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Working from home: the changing world of work

  • 4 Min Read

We investigate the new world of work, and why flexible working has become the new ‘norm’, we look at companies who are role modeling this and defining what the term ‘flexible’ working means.  

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When you manage a workforce it’s important to rely trust, if you don’t trust your employees – why do they work for you? Allowing employees to work from home is the ultimate way of showing trust between employer and employee. In this modern-day world, riddled with new technology and ever mounting pressures there needs to be some element of freedom, if employees feel overwhelmed and claustrophobic productivity is bound to reduce.

What with agile working becoming a prevalent way to work, employees are embracing this new approach to their working lives. Employees now have the legal right to request to request flexible working.

Flexible working

Flexible working has been designed to suit how an employee works and to accommodate their needs. This could be tailoring their start and finishing times to suit personal needs, or perhaps working from home. According to Glassdoor, there are ten companies of note who are advocates of flexible working, topping these companies are the likes of Unilever, Transport for London and Vodaphone.

Vodaphone have released researched from their own employees showing that a good work-life balance is as important as their salary. These findings have shown that 75% of their employees think that flexible working has entirely boosted their job satisfaction, with an additional 54% saying that they felt more productive.

At Unilever they promote a very family focused working attitude. This includes a very all rounded view to flexible working making family time a priority.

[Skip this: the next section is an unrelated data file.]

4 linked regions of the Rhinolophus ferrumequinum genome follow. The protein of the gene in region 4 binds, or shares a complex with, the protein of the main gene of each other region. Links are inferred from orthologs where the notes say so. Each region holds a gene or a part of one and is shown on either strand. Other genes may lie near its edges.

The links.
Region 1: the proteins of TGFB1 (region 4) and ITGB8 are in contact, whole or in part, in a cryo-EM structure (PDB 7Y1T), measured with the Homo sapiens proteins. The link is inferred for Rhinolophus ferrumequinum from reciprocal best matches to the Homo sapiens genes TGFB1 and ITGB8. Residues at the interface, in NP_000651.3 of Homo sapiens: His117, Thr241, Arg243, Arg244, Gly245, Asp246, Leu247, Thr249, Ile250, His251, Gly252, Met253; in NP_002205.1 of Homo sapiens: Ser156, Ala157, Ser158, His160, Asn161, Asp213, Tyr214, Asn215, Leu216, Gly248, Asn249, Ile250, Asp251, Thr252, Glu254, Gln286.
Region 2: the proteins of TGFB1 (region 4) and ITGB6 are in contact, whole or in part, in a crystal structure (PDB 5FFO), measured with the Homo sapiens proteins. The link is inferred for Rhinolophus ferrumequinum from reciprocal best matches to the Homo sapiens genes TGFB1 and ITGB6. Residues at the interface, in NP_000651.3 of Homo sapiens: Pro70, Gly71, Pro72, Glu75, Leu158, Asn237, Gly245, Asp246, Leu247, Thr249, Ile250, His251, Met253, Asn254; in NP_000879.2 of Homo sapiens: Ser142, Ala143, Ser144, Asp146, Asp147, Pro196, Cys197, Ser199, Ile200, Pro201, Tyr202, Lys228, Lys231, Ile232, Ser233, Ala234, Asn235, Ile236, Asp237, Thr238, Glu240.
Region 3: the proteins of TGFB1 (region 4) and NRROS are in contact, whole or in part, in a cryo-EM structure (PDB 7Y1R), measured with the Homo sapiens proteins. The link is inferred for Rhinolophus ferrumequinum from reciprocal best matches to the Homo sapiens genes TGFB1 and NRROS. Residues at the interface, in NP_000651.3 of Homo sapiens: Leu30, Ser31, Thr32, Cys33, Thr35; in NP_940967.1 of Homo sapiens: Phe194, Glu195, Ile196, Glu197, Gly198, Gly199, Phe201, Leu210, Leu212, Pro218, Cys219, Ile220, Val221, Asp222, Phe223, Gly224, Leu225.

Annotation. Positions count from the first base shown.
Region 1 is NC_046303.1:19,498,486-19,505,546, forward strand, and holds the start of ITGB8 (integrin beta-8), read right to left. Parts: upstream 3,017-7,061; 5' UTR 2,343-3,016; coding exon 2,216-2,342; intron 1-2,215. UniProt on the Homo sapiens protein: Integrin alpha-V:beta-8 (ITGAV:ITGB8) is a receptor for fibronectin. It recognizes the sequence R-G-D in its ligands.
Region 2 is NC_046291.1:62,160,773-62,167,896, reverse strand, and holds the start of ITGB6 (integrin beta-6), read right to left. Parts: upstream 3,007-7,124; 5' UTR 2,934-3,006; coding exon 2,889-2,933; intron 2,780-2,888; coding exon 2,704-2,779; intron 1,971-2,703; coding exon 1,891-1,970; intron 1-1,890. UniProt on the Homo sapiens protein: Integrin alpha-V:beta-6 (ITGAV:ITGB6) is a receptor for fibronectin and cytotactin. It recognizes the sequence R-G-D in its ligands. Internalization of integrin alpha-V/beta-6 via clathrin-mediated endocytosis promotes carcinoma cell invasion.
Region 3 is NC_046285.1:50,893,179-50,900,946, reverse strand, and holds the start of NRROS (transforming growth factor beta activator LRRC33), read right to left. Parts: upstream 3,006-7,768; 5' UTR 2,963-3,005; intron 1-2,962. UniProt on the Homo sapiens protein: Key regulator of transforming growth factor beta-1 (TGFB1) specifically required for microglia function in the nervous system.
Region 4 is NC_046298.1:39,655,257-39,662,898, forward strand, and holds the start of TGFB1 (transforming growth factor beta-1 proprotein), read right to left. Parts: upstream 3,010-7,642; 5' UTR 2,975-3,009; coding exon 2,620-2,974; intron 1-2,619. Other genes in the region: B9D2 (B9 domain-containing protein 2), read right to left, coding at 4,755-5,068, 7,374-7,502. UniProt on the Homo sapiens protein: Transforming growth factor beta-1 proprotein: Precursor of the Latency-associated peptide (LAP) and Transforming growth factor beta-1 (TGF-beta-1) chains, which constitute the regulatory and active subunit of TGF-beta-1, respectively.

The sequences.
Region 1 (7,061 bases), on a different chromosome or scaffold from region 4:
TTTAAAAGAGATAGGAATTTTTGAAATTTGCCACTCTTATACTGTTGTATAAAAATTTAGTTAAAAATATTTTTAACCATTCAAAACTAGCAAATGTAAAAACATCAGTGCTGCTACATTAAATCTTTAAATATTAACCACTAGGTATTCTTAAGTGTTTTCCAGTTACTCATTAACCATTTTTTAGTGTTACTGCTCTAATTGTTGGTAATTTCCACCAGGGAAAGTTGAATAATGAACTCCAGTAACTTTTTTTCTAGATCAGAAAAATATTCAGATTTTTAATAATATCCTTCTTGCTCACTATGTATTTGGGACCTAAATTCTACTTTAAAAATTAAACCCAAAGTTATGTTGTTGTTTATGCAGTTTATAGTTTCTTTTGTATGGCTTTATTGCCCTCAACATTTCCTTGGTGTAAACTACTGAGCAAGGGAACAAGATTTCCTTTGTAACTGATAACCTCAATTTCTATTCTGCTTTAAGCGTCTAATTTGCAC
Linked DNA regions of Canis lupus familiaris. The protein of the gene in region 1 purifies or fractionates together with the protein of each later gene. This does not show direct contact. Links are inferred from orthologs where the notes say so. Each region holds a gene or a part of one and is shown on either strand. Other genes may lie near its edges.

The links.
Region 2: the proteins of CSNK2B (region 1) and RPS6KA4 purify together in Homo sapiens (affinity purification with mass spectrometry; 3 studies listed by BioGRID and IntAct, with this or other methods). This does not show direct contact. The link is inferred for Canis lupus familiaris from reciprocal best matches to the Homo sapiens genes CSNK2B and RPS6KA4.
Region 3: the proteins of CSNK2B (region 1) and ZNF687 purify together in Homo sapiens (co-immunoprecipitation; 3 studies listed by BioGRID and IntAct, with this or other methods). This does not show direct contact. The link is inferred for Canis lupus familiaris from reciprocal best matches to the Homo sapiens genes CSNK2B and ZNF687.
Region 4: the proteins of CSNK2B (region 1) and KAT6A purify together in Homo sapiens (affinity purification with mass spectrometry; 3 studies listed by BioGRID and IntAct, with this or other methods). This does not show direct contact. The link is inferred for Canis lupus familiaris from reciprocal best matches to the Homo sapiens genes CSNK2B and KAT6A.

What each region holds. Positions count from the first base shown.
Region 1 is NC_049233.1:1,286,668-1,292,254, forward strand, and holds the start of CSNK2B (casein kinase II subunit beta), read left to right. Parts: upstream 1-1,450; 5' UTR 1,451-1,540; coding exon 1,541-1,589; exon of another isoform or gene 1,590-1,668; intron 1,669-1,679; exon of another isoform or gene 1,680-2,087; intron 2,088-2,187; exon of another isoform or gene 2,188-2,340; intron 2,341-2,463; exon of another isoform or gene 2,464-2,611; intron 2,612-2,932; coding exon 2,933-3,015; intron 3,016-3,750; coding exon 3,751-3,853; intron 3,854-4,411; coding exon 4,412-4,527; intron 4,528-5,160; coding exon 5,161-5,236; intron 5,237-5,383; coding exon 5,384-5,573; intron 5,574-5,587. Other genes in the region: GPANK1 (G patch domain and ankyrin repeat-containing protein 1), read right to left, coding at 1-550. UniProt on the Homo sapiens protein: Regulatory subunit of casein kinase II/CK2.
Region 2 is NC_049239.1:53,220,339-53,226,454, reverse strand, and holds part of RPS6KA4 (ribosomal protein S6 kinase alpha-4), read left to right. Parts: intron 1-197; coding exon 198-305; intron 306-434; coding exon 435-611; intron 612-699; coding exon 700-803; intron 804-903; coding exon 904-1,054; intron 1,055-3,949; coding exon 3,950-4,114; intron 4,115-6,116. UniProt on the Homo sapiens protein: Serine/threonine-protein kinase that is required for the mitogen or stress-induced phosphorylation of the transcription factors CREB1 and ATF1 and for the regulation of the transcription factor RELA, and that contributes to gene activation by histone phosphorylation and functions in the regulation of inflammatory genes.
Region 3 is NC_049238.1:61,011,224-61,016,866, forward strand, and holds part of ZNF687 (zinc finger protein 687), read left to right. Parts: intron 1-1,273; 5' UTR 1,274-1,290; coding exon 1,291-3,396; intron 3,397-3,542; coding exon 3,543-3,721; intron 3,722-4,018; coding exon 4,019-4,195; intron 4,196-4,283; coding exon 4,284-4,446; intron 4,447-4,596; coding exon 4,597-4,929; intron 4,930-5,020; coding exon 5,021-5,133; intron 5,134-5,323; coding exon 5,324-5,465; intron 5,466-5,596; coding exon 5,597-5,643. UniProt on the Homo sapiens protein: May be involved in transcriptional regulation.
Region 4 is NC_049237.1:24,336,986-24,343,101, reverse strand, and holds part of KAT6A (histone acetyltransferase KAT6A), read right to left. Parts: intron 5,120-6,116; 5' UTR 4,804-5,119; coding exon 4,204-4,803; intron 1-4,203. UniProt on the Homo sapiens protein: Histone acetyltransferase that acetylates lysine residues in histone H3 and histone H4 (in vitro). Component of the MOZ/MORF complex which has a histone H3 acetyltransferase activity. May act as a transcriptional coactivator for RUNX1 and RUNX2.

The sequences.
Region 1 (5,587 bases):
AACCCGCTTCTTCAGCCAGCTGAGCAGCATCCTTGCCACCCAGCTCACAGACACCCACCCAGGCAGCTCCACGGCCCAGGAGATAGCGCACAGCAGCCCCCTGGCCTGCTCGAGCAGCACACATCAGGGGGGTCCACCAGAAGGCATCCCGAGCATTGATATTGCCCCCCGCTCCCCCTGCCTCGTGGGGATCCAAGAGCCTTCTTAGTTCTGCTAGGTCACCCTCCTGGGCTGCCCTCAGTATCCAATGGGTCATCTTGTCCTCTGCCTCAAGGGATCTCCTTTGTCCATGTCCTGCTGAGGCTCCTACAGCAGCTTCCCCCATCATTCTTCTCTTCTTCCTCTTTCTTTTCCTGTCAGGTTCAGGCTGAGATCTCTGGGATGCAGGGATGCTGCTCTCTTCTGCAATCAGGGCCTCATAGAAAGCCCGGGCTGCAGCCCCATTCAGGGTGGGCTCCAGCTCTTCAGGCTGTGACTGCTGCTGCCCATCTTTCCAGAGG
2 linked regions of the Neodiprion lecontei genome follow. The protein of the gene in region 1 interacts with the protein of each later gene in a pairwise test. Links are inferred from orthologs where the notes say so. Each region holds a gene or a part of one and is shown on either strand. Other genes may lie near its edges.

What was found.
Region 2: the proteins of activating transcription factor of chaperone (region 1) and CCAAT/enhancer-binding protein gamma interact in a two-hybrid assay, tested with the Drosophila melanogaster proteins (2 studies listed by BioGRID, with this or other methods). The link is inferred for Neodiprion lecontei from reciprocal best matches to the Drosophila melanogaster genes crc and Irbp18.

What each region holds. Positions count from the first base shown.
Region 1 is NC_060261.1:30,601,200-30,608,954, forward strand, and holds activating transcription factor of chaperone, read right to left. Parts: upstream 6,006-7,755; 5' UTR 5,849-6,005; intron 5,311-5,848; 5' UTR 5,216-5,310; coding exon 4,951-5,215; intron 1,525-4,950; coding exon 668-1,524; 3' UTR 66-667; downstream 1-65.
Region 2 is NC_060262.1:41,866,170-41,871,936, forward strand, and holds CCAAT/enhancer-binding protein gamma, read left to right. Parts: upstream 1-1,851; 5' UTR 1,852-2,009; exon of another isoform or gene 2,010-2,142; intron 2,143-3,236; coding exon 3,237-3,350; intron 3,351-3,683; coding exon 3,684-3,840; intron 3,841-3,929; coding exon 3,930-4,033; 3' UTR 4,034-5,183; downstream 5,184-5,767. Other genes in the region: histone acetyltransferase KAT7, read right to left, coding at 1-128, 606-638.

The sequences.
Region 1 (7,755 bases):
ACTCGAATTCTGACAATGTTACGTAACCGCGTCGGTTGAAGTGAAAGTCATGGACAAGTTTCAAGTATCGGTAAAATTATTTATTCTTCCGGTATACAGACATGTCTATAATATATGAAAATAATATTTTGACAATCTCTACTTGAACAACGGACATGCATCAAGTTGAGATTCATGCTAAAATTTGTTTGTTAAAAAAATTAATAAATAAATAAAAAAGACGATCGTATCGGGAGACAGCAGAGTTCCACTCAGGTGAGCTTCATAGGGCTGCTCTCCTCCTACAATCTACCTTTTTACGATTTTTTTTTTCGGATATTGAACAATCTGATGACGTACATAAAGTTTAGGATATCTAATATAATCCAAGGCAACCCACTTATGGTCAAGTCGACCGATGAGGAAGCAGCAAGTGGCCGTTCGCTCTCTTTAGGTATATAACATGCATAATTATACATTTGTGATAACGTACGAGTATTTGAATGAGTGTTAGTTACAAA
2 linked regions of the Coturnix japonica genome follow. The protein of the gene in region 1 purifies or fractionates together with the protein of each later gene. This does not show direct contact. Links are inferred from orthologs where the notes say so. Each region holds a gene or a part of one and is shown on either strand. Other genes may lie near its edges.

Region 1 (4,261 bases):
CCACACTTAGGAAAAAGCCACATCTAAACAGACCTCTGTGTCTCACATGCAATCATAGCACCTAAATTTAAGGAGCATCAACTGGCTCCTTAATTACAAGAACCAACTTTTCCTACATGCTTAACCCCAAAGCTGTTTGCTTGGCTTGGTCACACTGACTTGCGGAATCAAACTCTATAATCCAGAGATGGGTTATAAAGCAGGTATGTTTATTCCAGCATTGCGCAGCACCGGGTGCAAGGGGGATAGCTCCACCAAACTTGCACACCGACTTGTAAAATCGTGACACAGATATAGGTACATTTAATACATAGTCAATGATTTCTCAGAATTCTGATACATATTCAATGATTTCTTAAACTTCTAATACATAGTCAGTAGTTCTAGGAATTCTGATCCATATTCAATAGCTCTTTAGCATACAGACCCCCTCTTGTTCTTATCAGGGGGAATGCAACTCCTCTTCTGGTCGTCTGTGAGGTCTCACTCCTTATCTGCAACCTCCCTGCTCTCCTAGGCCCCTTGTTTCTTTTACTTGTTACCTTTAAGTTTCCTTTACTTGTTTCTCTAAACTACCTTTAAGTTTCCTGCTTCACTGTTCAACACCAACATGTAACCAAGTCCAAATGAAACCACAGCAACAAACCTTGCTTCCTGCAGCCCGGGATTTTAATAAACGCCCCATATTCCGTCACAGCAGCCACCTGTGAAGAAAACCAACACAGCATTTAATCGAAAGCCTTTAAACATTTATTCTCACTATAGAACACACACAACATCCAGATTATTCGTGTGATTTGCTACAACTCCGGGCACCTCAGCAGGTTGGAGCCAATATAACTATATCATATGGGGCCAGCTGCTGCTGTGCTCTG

Working from home

There are numerous explanations why working from home would suit the workforce. It’s important to state that different individuals are motivated by different means therefore there are both pros and cons in the working from home conundrum.

Below, we’ve listed some of the key positives;

  • The lack of a daily commute. Not having a long commute to and from work can save excessive time and money. It can even reduce your daily stress levels.
  • Flexibility. Working from home allows you to work during your most productive times, these might not be 9-5, why does convention need to dominate if that’s not what your role requires?
  • Reduce your stress levels. Working in your familiar surroundings gives you more control over your stress levels and allows you to judge when you need a break which isn’t determines by a set lunch hour.
  • Financial benefits. There are numerous ways of saving money; firstly the ability to save on the commute and buying lunch and perhaps any social activities that go alongside a job
  • Work-life balance. Many people find it hard to strike a balance between work and personal lives. Working from home makes this balance more feasible.

When considering the cons, it’s important to think about the long-term impact working from home can have, again we need to consider everyone has a different aptitude and indeed attitude towards work. It’s about making an informed judgement about how you, or your employees work best.

Below we look at the possible negatives;

  • Having a high level of self-discipline. Finding a constant level of focus when you’re alone is something that some could struggle with. It’s easy to slip into bad habits when in a home environment, which is a good test of willpower!
  • Loneliness. Again this is down to personal preference but not physically speaking to co-workers can be restrictive and lovely.
  • It’s harder to shut down. The line between work and personal life could potentially blur, which might in the long run make it less likely that you are able to switch off.
  • Relationships are harder to form. It’s hard to establish trust and develop relationships with colleagues and clients when you don’t have a daily face-to-face connection.



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